The StaRI reporting guidelines

    Unlike most reporting guidelines that apply to a specific research methodology, StaRI is applicable to the broad range of study designs employed in implementation science. Authors are referred to other reporting standards for advice on reporting specific methodological features. In an evolving field, in which there is a range of study designs, terminology is neither static nor used consistently.16 For clarity, we have adopted specific terms in this paper; table 1 defines these terms and lists some of the alternative or related terminology.

    Table 1

    Terminology, definitions and resources

    Underpinning the StaRI reporting standards are the dual strands of describing, on the one hand, the implementation strategy and, on the other, the clinical, healthcare or public health intervention being implemented.17 These strands are represented as two columns in the checklist (see table 2). The primary focus of implementation science is the implementation strategy15 (column 1) and the expectation is that this will always be fully completed. The impact of the intervention on the target population should always be considered (column 2) and either health outcomes reported or robust evidence cited to support a known beneficial effect of the intervention on the health of individuals or populations. While all items are worthy of consideration, not all items will be applicable to or feasible in every study; a fully completed StaRI checklist may thus include a number of ‘not applicable’ items. For example, studies simultaneously testing a clinical intervention and an implementation strategy (Hybrid type 2 designs) would need to fully address both strands, whereas studies testing a clinical intervention while gathering information on its potential for implementation (Hybrid type 1) or testing an implementation strategy while observing the clinical outcomes (Hybrid Type 3) would focus primarily on items in the clinical intervention or implementation strategy columns, respectively.14

    Table 2

    Standards for Reporting Implementation Studies (StaRI): the StaRI checklist

    Elaboration on individual checklist items

    Table 3

    Example of a table describing* an implementation strategy compiled from Kilbourne et al19 description of the implementation of life goals (LG): a clinical intervention for patients with mood disorders

    Item 1. Title

    Identification as an implementation study, and description of the methodology in the title and/or keywords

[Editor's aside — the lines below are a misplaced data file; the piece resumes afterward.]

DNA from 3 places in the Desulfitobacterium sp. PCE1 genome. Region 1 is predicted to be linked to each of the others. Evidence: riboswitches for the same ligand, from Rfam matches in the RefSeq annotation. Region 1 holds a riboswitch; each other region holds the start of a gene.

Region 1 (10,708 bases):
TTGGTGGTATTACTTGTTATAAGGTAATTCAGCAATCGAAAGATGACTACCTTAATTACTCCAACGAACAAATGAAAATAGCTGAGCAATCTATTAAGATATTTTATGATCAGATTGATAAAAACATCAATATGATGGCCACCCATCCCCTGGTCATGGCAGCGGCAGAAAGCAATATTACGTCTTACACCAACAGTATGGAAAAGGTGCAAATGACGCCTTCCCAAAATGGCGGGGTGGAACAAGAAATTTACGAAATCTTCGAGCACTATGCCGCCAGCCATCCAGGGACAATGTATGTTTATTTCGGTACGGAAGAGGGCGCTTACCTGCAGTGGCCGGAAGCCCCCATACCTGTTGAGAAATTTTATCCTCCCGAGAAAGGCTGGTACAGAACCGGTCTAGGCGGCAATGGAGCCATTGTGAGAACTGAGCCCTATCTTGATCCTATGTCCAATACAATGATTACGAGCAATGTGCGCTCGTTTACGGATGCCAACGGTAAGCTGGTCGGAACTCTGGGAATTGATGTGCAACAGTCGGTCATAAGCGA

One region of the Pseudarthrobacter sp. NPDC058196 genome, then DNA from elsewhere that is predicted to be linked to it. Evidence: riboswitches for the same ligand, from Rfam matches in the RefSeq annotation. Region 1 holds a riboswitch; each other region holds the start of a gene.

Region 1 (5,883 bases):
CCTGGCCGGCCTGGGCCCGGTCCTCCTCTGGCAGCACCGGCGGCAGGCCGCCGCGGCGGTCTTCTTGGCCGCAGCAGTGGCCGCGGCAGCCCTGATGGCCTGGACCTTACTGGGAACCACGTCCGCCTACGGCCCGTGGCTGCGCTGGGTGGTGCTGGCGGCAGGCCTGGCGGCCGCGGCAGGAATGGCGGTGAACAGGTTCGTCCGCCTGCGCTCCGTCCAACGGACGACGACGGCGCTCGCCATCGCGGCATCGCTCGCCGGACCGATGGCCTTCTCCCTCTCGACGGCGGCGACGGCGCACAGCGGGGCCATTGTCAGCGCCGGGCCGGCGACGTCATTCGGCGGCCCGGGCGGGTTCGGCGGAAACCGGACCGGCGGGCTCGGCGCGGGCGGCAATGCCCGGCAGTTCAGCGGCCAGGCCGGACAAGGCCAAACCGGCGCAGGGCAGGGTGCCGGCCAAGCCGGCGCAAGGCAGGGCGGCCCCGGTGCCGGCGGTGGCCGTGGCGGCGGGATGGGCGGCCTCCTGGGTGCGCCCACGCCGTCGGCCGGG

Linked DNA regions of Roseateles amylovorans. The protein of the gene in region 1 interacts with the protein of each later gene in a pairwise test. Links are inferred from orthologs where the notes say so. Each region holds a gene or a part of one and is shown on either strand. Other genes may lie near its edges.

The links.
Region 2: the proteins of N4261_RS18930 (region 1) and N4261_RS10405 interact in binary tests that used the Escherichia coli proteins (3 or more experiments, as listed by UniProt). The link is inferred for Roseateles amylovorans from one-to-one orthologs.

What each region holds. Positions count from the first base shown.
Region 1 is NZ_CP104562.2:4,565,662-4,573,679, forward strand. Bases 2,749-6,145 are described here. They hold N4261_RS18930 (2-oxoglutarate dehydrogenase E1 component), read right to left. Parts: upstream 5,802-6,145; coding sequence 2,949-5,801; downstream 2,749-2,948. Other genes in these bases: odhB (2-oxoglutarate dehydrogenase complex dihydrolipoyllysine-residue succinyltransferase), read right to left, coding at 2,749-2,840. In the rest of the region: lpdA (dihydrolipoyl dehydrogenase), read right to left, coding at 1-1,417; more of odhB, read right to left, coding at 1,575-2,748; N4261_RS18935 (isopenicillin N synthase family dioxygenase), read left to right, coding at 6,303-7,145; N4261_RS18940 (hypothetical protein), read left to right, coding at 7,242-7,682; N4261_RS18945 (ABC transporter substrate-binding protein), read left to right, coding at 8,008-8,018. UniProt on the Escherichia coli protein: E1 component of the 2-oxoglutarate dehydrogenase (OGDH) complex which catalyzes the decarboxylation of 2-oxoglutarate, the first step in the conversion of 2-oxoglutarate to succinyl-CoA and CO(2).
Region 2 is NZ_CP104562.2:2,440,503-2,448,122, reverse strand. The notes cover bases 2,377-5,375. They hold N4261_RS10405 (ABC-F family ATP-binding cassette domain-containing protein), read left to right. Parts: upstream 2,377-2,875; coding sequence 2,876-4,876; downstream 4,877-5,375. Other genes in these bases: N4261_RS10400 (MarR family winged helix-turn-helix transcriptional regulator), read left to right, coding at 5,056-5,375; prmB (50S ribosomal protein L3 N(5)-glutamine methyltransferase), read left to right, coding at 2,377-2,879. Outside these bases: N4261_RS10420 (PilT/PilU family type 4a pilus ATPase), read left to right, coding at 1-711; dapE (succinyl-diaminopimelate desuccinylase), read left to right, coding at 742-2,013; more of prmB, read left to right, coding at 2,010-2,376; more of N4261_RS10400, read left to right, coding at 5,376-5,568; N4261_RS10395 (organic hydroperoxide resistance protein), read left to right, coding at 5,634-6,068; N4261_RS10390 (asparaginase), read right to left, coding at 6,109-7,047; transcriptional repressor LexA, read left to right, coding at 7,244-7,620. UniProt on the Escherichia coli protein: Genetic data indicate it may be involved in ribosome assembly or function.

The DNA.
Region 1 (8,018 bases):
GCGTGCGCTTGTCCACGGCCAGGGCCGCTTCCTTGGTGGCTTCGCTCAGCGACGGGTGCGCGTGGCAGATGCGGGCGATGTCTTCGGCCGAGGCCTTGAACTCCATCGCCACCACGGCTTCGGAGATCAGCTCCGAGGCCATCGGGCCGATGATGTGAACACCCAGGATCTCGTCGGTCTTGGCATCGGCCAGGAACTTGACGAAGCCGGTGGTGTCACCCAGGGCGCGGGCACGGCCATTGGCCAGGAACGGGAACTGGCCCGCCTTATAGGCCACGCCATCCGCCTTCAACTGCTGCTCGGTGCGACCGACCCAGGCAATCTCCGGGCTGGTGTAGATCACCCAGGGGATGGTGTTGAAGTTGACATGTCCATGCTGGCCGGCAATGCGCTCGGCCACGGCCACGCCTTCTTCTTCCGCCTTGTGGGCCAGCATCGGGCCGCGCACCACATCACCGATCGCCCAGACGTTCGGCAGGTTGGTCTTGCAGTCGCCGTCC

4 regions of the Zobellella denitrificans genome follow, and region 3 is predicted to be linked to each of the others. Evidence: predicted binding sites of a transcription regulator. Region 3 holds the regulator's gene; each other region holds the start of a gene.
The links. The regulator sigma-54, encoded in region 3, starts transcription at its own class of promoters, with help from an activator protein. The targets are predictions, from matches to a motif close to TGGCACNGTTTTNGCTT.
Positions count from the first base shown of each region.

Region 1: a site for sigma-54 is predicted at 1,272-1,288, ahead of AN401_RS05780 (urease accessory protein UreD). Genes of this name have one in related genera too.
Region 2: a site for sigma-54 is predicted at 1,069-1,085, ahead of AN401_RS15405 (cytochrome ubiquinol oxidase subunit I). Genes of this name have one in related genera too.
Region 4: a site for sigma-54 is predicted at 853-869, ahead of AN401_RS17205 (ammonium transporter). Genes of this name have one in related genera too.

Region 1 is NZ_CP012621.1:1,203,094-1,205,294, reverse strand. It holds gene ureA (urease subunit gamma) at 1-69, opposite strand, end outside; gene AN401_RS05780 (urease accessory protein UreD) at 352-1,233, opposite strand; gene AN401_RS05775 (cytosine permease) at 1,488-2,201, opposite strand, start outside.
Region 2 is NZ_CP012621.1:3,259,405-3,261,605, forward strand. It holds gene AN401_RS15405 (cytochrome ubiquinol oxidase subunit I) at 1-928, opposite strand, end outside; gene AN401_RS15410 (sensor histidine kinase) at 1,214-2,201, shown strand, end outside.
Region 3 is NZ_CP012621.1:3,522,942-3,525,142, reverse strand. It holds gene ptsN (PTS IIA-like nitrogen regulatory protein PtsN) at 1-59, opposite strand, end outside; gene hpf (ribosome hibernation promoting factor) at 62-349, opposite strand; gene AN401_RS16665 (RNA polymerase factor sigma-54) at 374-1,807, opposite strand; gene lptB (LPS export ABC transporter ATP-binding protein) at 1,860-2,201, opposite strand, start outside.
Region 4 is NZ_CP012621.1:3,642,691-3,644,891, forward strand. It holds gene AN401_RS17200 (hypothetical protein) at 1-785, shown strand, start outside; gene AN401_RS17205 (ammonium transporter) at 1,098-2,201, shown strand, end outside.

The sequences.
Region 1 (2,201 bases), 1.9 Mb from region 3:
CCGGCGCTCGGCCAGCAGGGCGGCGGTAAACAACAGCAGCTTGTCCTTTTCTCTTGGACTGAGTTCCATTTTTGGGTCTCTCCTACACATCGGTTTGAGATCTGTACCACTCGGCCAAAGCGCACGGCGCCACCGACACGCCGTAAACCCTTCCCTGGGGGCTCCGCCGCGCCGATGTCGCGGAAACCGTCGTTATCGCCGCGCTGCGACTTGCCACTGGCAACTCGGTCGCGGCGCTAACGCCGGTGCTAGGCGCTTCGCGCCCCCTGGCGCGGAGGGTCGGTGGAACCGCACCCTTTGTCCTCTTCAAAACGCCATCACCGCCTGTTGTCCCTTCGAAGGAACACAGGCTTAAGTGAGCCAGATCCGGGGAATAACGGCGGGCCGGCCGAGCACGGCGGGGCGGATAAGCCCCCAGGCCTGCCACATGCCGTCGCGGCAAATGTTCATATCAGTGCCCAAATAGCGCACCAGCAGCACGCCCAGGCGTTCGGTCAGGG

Item 2. Abstract

    Identification as an implementation study, including a description of the implementation strategy to be tested, the evidence-based intervention being implemented, and defining the key implementation and health outcomes.

    Item 3. Introduction (Identify the problem)

    Description of the problem, challenge or deficiency in healthcare or public health that the intervention being implemented aims to address.

    Item 4. Introduction (Rationale: implementation strategy and intervention)

    Item 5. Aims and objectives

    The aims of the study, differentiating between implementation objectives and any intervention objectives.

    Item 6. Methods: study design

    The design and key features of the evaluation (cross referencing to any appropriate methodology reporting standards) and any changes to study protocol, with reasons

    Item 7. Methods: context

    The context in which the intervention was implemented. (Consider social, economic, policy, healthcare, organisational barriers and facilitators that might influence implementation elsewhere).

    Item 8. Methods: Targeted sites and populations
    Item 9. Methods: Description
    Table 3

    Example of a table describing* an implementation strategy compiled from Kilbourne et al19 description of the implementation of life goals (LG): a clinical intervention for patients with mood disorders

    Figure 1

    Example of a timeline describing an implementation strategy (compiled from Pinnock et al18 description of the implementation of a telephone service for providing asthma reviews). Note: The three-arm implementation study is illustrated in the centre of this schema with the preceding usual care, randomisation on 1 January 2004, the 15-month intervention and subsequent roll-out. The context (specifically the introduction of the Quality and Outcome Framework) is shown at the top of the schema. Below the three-arms of the study are the components of the implementation strategy from set-up and training, ongoing service provision and maintenance and adoption into routine practice.

    Item 10. Methods (subgroups)

    Any subgroups recruited for additional research tasks, and/or nested studies are described

    Item 11. Methods: Outcomes
    Figure 2

    Summary of outcomes and the related items in the Standards for Reporting Implementation Studies checklist.

    Item 12. Methods: Process evaluation

    Process evaluation objectives and outcomes related to the mechanism by which the strategy is expected to work.

    Item 13. Methods: Economic evaluation
    Item 14. Methods: sample size

    Rationale for sample sizes (including sample size calculations, budgetary constraints, practical considerations, data saturation, as appropriate)

    Item 15. Methods: analysis

    Methods of analysis (with reasons for that choice)

    Item 16. Methods: Sub-group analyses

    Any a priori sub-group analyses (e.g. between different sites in a multicentre study, different clinical or demographic populations), and sub-groups recruited to specific nested research tasks

    Item 17. Results: Populations
    Item 18. Results: Outcomes
    Item 19. Results: Process evaluation

    Process data related to the implementation strategy mapped to the mechanism by which the strategy is expected to work.

    Item 20. Results: economic evaluation
    Item 21. Results: subgroups

    Representativeness and outcomes of subgroups including those recruited to specific research tasks

    Item 22. Results: Fidelity and adaptation
    Item 23. Results: context